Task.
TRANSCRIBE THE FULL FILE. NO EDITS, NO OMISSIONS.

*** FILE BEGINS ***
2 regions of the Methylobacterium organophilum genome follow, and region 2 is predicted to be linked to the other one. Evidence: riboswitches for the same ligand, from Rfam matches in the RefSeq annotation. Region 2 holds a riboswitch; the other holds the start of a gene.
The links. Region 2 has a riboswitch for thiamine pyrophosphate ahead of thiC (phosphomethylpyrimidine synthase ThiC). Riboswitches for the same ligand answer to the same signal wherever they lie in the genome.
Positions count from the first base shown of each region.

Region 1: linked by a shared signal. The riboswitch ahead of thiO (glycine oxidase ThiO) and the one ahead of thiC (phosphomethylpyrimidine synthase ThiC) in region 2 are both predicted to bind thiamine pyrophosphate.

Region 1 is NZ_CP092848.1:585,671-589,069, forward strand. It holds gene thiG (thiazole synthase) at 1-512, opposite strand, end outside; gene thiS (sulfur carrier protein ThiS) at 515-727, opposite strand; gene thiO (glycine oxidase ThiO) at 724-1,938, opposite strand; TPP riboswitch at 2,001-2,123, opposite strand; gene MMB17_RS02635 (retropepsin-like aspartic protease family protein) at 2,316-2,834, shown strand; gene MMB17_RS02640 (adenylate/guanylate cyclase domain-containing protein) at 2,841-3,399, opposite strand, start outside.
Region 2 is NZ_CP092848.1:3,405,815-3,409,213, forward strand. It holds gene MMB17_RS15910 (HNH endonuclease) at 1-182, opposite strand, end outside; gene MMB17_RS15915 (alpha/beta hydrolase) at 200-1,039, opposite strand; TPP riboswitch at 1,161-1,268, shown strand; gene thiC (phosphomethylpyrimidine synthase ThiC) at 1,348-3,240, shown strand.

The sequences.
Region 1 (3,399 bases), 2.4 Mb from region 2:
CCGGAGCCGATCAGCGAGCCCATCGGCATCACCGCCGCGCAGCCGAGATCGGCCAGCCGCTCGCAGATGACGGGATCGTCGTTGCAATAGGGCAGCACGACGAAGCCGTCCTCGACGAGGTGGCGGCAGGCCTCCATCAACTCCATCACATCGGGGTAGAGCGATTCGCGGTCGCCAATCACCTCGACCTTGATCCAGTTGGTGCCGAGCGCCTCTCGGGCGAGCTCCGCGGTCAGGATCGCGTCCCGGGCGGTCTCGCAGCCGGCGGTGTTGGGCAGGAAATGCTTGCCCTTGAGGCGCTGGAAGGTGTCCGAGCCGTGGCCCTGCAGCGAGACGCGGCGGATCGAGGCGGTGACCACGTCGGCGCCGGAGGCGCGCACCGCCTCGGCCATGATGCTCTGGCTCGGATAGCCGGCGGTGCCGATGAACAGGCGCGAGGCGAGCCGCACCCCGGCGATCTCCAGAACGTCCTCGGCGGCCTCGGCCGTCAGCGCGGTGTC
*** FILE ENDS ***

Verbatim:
2 regions of the Methylobacterium organophilum genome follow, and region 2 is predicted to be linked to the other one. Evidence: riboswitches for the same ligand, from Rfam matches in the RefSeq annotation. Region 2 holds a riboswitch; the other holds the start of a gene.
The links. Region 2 has a riboswitch for thiamine pyrophosphate ahead of thiC (phosphomethylpyrimidine synthase ThiC). Riboswitches for the same ligand answer to the same signal wherever they lie in the genome.
Positions count from the first base shown of each region.

Region 1: linked by a shared signal. The riboswitch ahead of thiO (glycine oxidase ThiO) and the one ahead of thiC (phosphomethylpyrimidine synthase ThiC) in region 2 are both predicted to bind thiamine pyrophosphate.

Region 1 is NZ_CP092848.1:585,671-589,069, forward strand. It holds gene thiG (thiazole synthase) at 1-512, opposite strand, end outside; gene thiS (sulfur carrier protein ThiS) at 515-727, opposite strand; gene thiO (glycine oxidase ThiO) at 724-1,938, opposite strand; TPP riboswitch at 2,001-2,123, opposite strand; gene MMB17_RS02635 (retropepsin-like aspartic protease family protein) at 2,316-2,834, shown strand; gene MMB17_RS02640 (adenylate/guanylate cyclase domain-containing protein) at 2,841-3,399, opposite strand, start outside.
Region 2 is NZ_CP092848.1:3,405,815-3,409,213, forward strand. It holds gene MMB17_RS15910 (HNH endonuclease) at 1-182, opposite strand, end outside; gene MMB17_RS15915 (alpha/beta hydrolase) at 200-1,039, opposite strand; TPP riboswitch at 1,161-1,268, shown strand; gene thiC (phosphomethylpyrimidine synthase ThiC) at 1,348-3,240, shown strand.

The sequences.
Region 1 (3,399 bases), 2.4 Mb from region 2:
CCGGAGCCGATCAGCGAGCCCATCGGCATCACCGCCGCGCAGCCGAGATCGGCCAGCCGCTCGCAGATGACGGGATCGTCGTTGCAATAGGGCAGCACGACGAAGCCGTCCTCGACGAGGTGGCGGCAGGCCTCCATCAACTCCATCACATCGGGGTAGAGCGATTCGCGGTCGCCAATCACCTCGACCTTGATCCAGTTGGTGCCGAGCGCCTCTCGGGCGAGCTCCGCGGTCAGGATCGCGTCCCGGGCGGTCTCGCAGCCGGCGGTGTTGGGCAGGAAATGCTTGCCCTTGAGGCGCTGGAAGGTGTCCGAGCCGTGGCCCTGCAGCGAGACGCGGCGGATCGAGGCGGTGACCACGTCGGCGCCGGAGGCGCGCACCGCCTCGGCCATGATGCTCTGGCTCGGATAGCCGGCGGTGCCGATGAACAGGCGCGAGGCGAGCCGCACCCCGGCGATCTCCAGAACGTCCTCGGCGGCCTCGGCCGTCAGCGCGGTGTC